Scorpions (Mang Pawng)

Scorpions are not an especially common snack around Phuket, but they can be found if you look around enough. Mostly bite-size, you can find quite big bugs on skewers, in rare cases. Either way, they are usually quite chewy under their crisp outer shell, with a slightly bitter, off taste, like old milk. Fortunately, the sting in the tail is always removed, so you don’t get a painful aftertaste.

Sago Grubs (Tua Duang)

These are the unsettling large larvae of the Asian palm weevil and are almost certainly one of the most challenging insects to eat. Those who can get past the really unpleasant appearance, however, will find a very meaty consistency and a flavour a little bit like bacon. While they are usually served roasted, those who want to really challenge themselves can try them raw.

Giant Water Bugs (Mang Da Na)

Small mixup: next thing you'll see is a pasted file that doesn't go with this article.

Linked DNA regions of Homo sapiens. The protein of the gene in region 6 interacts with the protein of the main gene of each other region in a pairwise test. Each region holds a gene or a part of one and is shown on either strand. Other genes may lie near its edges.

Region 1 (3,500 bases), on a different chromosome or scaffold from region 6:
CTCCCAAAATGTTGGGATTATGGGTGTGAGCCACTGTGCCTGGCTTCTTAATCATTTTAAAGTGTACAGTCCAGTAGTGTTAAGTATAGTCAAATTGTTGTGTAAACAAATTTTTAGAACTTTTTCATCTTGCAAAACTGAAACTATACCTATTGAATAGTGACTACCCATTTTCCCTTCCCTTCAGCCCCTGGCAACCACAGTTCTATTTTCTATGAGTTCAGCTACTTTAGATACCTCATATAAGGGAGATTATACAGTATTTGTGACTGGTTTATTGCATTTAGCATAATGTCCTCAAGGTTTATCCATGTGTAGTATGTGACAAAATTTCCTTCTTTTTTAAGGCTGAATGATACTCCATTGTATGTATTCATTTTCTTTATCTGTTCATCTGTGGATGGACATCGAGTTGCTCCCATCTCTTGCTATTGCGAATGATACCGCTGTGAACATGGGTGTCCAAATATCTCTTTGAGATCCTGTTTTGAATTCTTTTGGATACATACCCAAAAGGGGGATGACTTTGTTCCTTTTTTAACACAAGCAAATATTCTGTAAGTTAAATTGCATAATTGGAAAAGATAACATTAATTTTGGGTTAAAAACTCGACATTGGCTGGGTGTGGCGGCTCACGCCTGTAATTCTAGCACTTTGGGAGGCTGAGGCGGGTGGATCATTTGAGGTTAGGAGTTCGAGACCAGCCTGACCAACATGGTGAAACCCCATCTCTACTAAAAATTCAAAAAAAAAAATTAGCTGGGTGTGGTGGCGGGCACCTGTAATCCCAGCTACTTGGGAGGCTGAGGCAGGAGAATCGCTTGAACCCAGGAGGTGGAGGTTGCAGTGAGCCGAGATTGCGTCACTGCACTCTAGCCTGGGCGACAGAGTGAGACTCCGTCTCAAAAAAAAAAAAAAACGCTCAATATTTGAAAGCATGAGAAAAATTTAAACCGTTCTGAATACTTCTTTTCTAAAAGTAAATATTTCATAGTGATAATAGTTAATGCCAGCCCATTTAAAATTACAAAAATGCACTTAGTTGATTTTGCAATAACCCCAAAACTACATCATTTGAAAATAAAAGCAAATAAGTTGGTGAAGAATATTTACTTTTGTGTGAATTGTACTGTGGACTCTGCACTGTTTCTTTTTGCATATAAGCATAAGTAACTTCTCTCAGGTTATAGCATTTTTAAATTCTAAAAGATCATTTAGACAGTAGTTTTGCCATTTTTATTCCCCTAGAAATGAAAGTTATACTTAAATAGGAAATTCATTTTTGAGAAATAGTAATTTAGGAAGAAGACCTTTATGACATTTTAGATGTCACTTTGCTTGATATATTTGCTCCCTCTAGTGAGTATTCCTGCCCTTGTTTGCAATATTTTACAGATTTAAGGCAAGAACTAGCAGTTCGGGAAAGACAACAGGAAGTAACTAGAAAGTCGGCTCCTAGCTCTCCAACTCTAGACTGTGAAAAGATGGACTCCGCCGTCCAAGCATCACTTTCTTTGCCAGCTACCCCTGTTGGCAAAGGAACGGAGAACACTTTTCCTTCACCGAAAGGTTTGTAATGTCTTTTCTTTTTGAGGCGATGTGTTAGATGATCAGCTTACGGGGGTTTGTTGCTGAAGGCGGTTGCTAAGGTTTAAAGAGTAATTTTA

Probably the biggest bug you’re going to find on offer, it is undoubtedly the hardest to eat. Not only is it a rather disgusting critter to look at, but you then have to pull its head off to get at the “meat” within the tough chitinous shell. Those brave enough to manage this will find that the taste is actually pretty good, with a meaty consistency and a smell kind of like bubble gum.

Best Place to Eat Insects in Phuket

The best-known vendor of fried insects in Phuket is Khun Beum, who has a regular pitch in Saphan Hin Park, on the southern edge of Phuket Town. A construction worker by day, he takes his sideline seriously. The first thing he told us was: “I have a reputation to maintain. The secret is in the fresh oil. I never use old oil to fry the insects.” Some insects, such as crickets, are caught in the wild while others, including silk worms and grasshoppers, are raised on insect farms in the north and northeast of Thailand. When the insects are fried to perfection, Khun Beum scoops them out with a draining scoop. One scoopful – between five and 10 insects, depending on their size – sells for 20 baht.

  • Location: Saphan Hin Circle, Phuket Town